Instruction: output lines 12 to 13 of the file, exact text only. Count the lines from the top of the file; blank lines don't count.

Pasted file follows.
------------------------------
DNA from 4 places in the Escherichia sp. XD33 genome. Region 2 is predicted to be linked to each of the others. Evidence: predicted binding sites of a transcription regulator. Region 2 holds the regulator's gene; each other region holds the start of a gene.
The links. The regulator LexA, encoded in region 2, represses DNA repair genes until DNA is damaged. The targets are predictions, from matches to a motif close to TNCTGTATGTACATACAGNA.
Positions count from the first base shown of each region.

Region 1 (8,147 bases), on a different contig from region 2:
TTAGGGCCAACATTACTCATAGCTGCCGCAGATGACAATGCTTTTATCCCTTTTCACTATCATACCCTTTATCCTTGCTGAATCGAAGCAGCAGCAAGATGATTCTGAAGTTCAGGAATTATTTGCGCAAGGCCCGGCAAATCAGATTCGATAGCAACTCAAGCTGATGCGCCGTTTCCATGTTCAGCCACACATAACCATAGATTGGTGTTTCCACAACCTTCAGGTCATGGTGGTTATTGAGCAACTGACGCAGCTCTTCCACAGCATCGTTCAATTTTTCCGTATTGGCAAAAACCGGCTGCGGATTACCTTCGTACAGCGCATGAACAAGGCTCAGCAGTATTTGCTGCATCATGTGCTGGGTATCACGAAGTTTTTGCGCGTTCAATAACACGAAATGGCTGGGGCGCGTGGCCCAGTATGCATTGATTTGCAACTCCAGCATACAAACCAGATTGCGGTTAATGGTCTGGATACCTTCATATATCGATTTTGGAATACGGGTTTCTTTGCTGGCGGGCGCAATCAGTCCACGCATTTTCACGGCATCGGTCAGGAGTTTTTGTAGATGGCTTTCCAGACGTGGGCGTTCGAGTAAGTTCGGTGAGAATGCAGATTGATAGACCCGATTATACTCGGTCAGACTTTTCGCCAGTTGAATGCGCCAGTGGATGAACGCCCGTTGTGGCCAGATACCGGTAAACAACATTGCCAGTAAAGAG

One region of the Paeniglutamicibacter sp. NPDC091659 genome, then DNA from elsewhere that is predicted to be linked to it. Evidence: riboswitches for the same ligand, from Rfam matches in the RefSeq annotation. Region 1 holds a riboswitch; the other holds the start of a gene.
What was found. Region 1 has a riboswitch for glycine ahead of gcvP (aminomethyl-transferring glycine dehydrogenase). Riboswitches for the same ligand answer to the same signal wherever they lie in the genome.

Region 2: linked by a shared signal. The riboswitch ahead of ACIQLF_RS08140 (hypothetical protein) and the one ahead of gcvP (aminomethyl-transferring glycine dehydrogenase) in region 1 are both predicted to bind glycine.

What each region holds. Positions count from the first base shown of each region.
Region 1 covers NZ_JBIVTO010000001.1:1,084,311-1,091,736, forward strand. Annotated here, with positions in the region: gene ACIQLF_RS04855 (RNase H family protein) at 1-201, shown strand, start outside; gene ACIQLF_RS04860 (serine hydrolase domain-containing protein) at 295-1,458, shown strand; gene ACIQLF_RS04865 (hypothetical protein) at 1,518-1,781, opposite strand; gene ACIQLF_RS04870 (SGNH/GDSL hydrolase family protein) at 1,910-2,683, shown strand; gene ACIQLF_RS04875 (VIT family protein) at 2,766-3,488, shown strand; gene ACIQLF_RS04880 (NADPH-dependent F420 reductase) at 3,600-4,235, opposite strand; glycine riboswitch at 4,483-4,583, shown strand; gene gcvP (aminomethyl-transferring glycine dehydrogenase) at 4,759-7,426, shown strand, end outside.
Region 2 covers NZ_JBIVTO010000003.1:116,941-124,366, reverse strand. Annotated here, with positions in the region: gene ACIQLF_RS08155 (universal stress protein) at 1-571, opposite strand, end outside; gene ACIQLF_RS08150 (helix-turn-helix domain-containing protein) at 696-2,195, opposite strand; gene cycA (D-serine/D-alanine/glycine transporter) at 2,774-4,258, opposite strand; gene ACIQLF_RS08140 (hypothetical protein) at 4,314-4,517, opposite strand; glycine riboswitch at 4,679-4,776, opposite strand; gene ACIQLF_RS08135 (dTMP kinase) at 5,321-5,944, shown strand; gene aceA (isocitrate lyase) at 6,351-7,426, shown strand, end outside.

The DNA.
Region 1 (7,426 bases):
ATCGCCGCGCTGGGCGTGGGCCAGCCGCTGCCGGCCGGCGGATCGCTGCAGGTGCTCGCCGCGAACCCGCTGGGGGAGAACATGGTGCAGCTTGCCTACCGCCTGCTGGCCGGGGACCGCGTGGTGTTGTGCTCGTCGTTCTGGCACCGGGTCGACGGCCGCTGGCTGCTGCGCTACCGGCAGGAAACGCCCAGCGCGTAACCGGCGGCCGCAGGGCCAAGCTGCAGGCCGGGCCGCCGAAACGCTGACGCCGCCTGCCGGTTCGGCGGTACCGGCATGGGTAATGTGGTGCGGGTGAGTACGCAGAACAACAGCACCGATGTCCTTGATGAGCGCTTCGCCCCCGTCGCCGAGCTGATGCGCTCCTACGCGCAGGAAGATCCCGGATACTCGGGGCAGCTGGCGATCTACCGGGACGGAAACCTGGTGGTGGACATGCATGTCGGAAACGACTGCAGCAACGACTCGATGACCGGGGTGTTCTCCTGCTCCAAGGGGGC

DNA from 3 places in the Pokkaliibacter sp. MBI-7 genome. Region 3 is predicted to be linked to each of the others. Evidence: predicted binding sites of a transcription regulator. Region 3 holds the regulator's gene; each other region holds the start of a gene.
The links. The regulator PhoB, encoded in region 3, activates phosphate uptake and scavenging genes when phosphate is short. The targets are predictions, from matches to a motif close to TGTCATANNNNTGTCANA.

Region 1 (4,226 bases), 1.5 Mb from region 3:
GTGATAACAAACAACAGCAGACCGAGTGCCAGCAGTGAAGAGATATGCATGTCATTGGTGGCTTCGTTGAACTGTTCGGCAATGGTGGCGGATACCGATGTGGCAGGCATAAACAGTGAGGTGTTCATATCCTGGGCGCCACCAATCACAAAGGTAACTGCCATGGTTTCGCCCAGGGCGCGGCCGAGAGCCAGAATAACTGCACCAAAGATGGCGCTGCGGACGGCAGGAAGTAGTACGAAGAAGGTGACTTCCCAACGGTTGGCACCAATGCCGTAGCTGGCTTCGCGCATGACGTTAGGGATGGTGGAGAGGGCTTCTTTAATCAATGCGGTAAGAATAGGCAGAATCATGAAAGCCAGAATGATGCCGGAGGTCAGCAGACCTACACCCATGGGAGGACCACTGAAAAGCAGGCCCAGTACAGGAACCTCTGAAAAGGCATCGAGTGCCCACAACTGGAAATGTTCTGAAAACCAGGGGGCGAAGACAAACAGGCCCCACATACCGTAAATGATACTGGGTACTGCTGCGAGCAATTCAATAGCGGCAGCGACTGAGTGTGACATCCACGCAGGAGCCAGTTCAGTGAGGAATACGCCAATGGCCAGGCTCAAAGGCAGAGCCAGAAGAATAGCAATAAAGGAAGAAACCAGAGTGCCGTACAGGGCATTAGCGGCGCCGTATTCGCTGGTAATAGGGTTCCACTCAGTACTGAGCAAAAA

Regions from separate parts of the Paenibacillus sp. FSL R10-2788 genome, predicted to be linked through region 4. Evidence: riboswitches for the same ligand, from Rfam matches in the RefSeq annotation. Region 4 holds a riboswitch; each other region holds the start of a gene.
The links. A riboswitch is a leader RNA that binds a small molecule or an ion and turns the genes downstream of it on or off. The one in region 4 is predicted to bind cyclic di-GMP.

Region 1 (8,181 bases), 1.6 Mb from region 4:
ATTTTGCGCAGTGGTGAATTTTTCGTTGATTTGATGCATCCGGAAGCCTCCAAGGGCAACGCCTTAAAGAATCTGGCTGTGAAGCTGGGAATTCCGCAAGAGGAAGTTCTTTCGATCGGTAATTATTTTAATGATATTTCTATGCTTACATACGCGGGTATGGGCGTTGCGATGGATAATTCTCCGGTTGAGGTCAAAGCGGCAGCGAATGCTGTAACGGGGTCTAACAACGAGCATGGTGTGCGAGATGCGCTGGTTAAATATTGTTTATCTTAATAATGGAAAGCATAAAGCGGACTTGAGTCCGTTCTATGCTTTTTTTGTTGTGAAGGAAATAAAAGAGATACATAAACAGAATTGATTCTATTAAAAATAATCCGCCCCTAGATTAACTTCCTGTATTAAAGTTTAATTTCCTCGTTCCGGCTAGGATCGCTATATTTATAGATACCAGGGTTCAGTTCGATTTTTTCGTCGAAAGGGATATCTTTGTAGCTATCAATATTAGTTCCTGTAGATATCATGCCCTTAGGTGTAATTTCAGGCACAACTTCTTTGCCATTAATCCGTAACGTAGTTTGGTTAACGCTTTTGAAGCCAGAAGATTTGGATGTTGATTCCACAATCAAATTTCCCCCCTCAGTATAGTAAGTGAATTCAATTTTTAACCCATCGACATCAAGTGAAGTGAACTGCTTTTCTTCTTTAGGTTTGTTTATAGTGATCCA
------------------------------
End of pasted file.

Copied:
The DNA.
Region 1 (7,426 bases):